How Do I Know Whether I Have an E. Coli Claim?
A treating physician usually is the first point of contact for victims of food poisoning. He or she can confirm infection by E. coli bacteria and report it to public health officials. After that, health officials often contact an infected person. Simply having a confirmed E. coli infection makes it likely you have a food poisoning case in Oregon.
For instance, if a restaurant serves E. coli-contaminated food, it can be concluded the restaurant did not prepare the food properly. A restaurant is responsible for never serving contaminated food. Likewise, if a package of spinach leaves is contaminated with E. coli, the grower of the spinach most likely did not follow standard safety procedures to prevent contamination.
Under the law, whether purchased on a plate, in a jar, or in a package, a portion of food is a product. Contaminated food is a defective product. For health and safety reasons, the law prohibits sale of defective products to the public.
There may be a significant likelihood that you have a food poisoning case, but proving it can be difficult – it requires an extensive investigation. It is imperative that the source of the contamination be isolated. If the source cannot be determined, you might not be able to pursue your case. This is the equivalent of having your car stolen by a thief the police don’t ever catch.
To discuss your options and help you determine whether you have a case, our attorneys recommend talking with an experienced food poisoning lawyer if you have contracted E. coli poisoning.
What Should I Do if I Think I Have an E. Coli Case?
Focus on getting better first. With any illness, your top priority is your health. When you are able, record the following key facts for the days before your infection:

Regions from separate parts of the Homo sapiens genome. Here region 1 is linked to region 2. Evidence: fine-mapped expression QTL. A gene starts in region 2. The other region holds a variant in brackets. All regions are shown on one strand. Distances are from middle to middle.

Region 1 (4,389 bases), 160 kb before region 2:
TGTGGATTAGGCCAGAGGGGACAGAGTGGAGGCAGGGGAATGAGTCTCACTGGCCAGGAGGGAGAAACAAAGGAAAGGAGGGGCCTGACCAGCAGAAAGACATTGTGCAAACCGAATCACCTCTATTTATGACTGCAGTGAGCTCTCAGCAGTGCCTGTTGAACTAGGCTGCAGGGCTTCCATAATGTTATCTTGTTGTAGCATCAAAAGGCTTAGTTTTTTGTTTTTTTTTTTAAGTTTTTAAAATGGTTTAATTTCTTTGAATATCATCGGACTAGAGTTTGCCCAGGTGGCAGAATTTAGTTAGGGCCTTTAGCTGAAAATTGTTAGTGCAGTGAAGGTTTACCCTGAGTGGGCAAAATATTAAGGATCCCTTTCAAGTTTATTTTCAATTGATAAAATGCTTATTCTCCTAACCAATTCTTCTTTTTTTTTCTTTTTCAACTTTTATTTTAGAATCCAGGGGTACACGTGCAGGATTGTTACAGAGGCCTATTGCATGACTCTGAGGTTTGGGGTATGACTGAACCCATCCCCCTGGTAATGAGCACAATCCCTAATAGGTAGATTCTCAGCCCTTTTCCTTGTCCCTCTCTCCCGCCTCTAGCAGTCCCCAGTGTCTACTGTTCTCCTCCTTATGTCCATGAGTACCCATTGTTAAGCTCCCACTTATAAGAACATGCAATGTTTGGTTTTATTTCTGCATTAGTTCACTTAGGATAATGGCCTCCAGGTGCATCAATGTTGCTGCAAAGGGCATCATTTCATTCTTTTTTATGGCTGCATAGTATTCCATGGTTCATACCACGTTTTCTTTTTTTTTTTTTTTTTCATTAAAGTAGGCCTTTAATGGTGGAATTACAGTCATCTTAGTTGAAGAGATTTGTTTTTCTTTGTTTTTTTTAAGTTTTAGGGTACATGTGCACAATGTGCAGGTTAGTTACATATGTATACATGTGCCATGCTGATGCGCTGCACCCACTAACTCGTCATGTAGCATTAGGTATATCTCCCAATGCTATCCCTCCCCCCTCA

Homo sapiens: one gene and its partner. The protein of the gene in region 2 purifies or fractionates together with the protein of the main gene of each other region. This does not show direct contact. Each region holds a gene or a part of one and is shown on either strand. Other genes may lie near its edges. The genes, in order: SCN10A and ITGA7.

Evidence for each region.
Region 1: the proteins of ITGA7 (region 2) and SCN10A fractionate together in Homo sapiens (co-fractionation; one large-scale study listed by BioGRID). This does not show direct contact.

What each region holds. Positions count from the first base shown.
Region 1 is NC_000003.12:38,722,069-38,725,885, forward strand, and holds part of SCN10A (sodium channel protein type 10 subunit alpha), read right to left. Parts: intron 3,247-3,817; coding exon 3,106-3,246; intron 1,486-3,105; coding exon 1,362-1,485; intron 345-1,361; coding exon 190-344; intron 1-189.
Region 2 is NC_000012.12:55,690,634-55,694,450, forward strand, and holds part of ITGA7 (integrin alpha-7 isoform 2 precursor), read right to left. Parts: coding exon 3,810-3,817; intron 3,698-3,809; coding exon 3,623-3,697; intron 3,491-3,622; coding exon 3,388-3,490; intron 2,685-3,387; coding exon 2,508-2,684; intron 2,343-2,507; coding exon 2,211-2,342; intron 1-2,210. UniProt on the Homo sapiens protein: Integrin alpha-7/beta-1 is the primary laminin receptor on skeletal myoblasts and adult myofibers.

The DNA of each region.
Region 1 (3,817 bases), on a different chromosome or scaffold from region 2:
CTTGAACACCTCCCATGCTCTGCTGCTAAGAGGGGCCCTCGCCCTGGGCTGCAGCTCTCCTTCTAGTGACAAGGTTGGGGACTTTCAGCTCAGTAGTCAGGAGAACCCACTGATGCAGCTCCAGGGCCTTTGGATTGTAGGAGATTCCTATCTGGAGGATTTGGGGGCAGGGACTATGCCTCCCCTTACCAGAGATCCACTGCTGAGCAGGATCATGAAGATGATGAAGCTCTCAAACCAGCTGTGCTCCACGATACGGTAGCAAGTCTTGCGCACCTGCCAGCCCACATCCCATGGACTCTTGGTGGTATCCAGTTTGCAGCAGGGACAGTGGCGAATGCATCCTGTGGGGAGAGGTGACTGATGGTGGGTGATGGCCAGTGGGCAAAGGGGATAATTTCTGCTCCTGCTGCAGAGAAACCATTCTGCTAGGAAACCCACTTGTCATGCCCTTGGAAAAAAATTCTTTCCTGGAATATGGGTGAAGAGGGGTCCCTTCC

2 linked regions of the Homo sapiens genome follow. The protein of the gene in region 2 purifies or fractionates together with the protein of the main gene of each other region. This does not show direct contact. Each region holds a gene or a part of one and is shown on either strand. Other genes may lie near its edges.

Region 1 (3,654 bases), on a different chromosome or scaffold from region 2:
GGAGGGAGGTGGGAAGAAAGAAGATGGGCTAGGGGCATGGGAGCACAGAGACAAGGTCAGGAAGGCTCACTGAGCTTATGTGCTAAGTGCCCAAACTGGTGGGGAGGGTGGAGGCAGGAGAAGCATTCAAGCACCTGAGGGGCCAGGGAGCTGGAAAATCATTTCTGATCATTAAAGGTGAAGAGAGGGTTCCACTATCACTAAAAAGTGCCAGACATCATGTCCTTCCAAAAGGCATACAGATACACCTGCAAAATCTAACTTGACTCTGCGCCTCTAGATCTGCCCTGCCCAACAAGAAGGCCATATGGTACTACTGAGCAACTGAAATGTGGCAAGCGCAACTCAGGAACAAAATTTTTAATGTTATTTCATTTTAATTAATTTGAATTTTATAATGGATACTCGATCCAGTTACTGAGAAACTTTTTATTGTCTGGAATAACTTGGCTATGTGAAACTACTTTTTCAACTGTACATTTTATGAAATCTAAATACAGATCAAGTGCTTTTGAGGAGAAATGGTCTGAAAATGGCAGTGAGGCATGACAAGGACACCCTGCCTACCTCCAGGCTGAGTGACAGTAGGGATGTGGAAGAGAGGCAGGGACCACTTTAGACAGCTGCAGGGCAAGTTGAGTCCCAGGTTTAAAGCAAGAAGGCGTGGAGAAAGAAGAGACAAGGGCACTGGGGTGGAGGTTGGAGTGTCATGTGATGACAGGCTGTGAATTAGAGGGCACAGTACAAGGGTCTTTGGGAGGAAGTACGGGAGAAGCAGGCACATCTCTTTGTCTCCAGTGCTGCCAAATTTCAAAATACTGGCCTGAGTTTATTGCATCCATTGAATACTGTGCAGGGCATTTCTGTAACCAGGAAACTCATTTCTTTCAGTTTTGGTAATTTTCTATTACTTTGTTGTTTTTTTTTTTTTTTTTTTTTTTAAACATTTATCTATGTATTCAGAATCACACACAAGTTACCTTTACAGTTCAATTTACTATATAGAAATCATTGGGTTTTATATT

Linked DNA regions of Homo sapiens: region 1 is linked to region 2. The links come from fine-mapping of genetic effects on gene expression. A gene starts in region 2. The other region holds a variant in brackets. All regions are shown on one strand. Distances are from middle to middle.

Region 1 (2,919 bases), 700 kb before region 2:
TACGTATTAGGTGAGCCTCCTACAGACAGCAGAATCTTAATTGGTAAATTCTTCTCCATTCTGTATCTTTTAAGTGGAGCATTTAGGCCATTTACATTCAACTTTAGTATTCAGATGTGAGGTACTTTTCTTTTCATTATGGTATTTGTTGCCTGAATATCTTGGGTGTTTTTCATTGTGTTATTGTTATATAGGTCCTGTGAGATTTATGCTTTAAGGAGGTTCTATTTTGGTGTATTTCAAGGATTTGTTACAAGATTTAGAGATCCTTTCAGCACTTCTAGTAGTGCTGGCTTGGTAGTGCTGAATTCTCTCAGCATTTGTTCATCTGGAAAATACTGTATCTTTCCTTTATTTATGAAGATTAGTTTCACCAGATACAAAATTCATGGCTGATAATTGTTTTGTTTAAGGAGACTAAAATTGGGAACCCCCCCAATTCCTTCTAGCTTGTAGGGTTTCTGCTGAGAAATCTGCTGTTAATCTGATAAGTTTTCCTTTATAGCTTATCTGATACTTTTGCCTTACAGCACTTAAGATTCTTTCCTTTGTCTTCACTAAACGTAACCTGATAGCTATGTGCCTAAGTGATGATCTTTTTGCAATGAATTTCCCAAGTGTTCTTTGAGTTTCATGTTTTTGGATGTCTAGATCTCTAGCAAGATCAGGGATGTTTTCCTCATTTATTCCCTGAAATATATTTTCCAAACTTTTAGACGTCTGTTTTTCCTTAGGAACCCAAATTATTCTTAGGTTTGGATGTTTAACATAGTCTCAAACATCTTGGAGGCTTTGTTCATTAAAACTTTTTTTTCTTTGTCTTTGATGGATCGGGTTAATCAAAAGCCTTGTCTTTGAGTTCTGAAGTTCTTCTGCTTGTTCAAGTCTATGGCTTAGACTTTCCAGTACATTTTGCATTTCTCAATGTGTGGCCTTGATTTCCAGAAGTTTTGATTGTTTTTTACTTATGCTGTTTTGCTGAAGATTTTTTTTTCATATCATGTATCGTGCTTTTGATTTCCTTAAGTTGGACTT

- What you ate
- When you ate it
- Where you ate it
- How it was prepared
If health officials have not already contacted you, you should call them. You can prompt an investigation and find out whether other recent E. coli poisonings are reported in your geographical area. We also recommend contacting an experienced Oregon E. coli attorney to ensure the preservation of evidence and the protection of your rights.
How Would an Investigation Work in My Case?
A set method exists for investigations of food poisoning outbreaks. An investigation usually goes as follows:
- Close together in time, some number of food poisoning reports arrive to public health officials from treating physicians in a community, or in a close grouping of communities.
- Noting the geographical grouping, officials obtain stool samples from the patients in the group.
- Laboratory scientists use the PFGE process on samples to isolate a single bacterial strain common to the cases
- Confirming that all the doctors’ reports concern the same strain of E. coli tends to indicate a single source for the outbreak.
- Interviewing each of the infected patients, investigators learn what and where those persons ate during the period before they fell ill.
- Comparing interview results, investigators often can spot a recurring elements: frequently interviewees will name the same store or farm, or the same purchased product. Then, that product or location on which accounts agree becomes a candidate for the source of the E. coli infections in the outbreak.
- With that, health inspectors promptly visit a named location or locations where a named food product was sold to a person who later fell ill. Quite often, inspectors will find traces of the very same E. coli strain isolated in the outbreak. Instead or additionally, they may find violations of federal regulations designed to keep restaurant patrons safe from infectious bacteria.
- On this basis, officials can conclude that that food-selling location was the source of the outbreak of E. coli poisonings. The owner of the food outlet can be named as a defendant in an E. coli poisoning case.
Please contact our attorneys at 877-928-9147 with any questions you have about your E. coli poisoning case. You submit your information in our Contact Form and we will respond to you.